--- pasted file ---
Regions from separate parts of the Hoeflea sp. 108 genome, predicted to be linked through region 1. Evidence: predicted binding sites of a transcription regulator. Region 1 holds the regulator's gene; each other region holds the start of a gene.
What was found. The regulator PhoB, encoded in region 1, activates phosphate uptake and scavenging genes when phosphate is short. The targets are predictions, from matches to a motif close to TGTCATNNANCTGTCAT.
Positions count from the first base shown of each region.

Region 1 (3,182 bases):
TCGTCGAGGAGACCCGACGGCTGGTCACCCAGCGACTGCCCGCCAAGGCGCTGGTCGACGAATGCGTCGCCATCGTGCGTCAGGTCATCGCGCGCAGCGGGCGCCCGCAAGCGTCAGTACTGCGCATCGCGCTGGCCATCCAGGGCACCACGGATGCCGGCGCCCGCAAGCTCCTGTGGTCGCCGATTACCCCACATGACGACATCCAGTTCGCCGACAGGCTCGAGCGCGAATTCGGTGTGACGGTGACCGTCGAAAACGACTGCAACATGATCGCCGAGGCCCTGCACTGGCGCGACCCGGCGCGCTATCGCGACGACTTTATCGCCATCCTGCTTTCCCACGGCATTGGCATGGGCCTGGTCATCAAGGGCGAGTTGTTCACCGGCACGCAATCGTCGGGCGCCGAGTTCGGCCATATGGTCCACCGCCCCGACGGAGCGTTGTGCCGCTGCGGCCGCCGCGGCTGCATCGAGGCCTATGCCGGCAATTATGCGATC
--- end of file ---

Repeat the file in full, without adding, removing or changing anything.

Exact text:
Regions from separate parts of the Hoeflea sp. 108 genome, predicted to be linked through region 1. Evidence: predicted binding sites of a transcription regulator. Region 1 holds the regulator's gene; each other region holds the start of a gene.
What was found. The regulator PhoB, encoded in region 1, activates phosphate uptake and scavenging genes when phosphate is short. The targets are predictions, from matches to a motif close to TGTCATNNANCTGTCAT.
Positions count from the first base shown of each region.

Region 1 (3,182 bases):
TCGTCGAGGAGACCCGACGGCTGGTCACCCAGCGACTGCCCGCCAAGGCGCTGGTCGACGAATGCGTCGCCATCGTGCGTCAGGTCATCGCGCGCAGCGGGCGCCCGCAAGCGTCAGTACTGCGCATCGCGCTGGCCATCCAGGGCACCACGGATGCCGGCGCCCGCAAGCTCCTGTGGTCGCCGATTACCCCACATGACGACATCCAGTTCGCCGACAGGCTCGAGCGCGAATTCGGTGTGACGGTGACCGTCGAAAACGACTGCAACATGATCGCCGAGGCCCTGCACTGGCGCGACCCGGCGCGCTATCGCGACGACTTTATCGCCATCCTGCTTTCCCACGGCATTGGCATGGGCCTGGTCATCAAGGGCGAGTTGTTCACCGGCACGCAATCGTCGGGCGCCGAGTTCGGCCATATGGTCCACCGCCCCGACGGAGCGTTGTGCCGCTGCGGCCGCCGCGGCTGCATCGAGGCCTATGCCGGCAATTATGCGATC